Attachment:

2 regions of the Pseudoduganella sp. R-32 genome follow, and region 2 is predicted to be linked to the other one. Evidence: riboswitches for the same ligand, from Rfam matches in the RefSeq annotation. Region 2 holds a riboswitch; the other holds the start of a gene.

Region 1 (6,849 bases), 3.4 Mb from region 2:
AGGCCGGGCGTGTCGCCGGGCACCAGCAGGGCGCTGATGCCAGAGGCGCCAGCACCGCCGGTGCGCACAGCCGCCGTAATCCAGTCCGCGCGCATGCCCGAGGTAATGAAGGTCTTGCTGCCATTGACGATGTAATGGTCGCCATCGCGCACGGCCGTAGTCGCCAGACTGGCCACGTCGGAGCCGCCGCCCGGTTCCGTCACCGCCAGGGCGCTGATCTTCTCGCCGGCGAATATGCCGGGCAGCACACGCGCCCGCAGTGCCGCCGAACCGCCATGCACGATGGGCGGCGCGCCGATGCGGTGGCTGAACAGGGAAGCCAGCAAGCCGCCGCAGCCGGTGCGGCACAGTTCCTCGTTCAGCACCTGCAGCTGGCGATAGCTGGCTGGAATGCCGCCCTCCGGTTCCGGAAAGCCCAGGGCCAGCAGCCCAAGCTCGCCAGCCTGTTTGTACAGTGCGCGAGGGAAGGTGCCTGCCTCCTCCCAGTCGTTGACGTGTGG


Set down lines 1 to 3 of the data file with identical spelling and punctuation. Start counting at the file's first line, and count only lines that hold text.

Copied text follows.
2 regions of the Pseudoduganella sp. R-32 genome follow, and region 2 is predicted to be linked to the other one. Evidence: riboswitches for the same ligand, from Rfam matches in the RefSeq annotation. Region 2 holds a riboswitch; the other holds the start of a gene.

Region 1 (6,849 bases), 3.4 Mb from region 2:
AGGCCGGGCGTGTCGCCGGGCACCAGCAGGGCGCTGATGCCAGAGGCGCCAGCACCGCCGGTGCGCACAGCCGCCGTAATCCAGTCCGCGCGCATGCCCGAGGTAATGAAGGTCTTGCTGCCATTGACGATGTAATGGTCGCCATCGCGCACGGCCGTAGTCGCCAGACTGGCCACGTCGGAGCCGCCGCCCGGTTCCGTCACCGCCAGGGCGCTGATCTTCTCGCCGGCGAATATGCCGGGCAGCACACGCGCCCGCAGTGCCGCCGAACCGCCATGCACGATGGGCGGCGCGCCGATGCGGTGGCTGAACAGGGAAGCCAGCAAGCCGCCGCAGCCGGTGCGGCACAGTTCCTCGTTCAGCACCTGCAGCTGGCGATAGCTGGCTGGAATGCCGCCCTCCGGTTCCGGAAAGCCCAGGGCCAGCAGCCCAAGCTCGCCAGCCTGTTTGTACAGTGCGCGAGGGAAGGTGCCTGCCTCCTCCCAGTCGTTGACGTGTGG